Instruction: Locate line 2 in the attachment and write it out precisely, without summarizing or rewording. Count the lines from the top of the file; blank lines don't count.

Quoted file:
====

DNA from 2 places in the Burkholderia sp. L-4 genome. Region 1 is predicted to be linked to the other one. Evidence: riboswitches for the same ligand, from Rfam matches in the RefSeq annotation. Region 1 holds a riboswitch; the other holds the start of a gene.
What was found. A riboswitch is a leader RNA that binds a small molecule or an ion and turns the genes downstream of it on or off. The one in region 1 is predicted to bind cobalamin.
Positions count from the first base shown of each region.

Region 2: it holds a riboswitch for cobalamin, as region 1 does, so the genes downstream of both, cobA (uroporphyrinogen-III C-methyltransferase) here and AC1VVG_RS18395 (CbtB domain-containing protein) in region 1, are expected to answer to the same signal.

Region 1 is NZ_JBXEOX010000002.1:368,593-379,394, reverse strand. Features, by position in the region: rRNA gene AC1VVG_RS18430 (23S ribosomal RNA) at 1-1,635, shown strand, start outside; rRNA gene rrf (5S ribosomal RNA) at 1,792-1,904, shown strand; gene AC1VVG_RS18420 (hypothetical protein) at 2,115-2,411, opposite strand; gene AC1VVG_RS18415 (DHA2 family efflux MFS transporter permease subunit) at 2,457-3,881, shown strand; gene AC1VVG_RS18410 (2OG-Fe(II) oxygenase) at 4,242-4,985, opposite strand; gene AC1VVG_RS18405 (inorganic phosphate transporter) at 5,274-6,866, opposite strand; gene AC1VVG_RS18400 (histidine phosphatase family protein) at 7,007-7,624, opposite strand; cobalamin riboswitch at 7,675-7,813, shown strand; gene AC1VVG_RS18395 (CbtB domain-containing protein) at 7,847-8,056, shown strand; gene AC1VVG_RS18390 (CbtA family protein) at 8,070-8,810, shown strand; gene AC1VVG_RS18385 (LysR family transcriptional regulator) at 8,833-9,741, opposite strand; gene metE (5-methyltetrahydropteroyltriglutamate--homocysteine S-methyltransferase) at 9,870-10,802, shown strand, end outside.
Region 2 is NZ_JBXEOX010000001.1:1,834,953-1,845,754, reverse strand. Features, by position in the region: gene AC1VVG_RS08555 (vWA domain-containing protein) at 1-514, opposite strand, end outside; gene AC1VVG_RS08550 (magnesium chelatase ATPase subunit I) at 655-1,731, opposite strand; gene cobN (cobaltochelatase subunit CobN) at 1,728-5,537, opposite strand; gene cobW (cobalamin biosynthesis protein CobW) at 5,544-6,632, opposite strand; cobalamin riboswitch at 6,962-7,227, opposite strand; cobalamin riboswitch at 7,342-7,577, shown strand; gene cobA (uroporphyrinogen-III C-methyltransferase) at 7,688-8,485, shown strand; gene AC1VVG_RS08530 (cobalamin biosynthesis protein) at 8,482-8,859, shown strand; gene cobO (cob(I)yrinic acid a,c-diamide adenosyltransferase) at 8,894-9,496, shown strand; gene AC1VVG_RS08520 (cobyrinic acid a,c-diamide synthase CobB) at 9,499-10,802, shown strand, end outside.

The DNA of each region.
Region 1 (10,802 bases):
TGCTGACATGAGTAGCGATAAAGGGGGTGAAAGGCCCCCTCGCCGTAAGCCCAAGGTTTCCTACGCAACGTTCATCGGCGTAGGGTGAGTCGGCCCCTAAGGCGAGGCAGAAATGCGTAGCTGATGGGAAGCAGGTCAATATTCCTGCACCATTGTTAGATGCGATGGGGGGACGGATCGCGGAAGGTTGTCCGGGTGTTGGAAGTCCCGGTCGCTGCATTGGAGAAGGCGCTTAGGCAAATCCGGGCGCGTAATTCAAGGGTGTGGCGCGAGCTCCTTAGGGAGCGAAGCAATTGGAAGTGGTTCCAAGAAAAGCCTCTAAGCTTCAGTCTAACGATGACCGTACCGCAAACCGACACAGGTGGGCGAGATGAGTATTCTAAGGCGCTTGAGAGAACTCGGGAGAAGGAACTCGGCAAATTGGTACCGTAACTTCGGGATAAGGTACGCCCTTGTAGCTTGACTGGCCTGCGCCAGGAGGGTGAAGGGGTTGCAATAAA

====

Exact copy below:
What was found. A riboswitch is a leader RNA that binds a small molecule or an ion and turns the genes downstream of it on or off. The one in region 1 is predicted to bind cobalamin.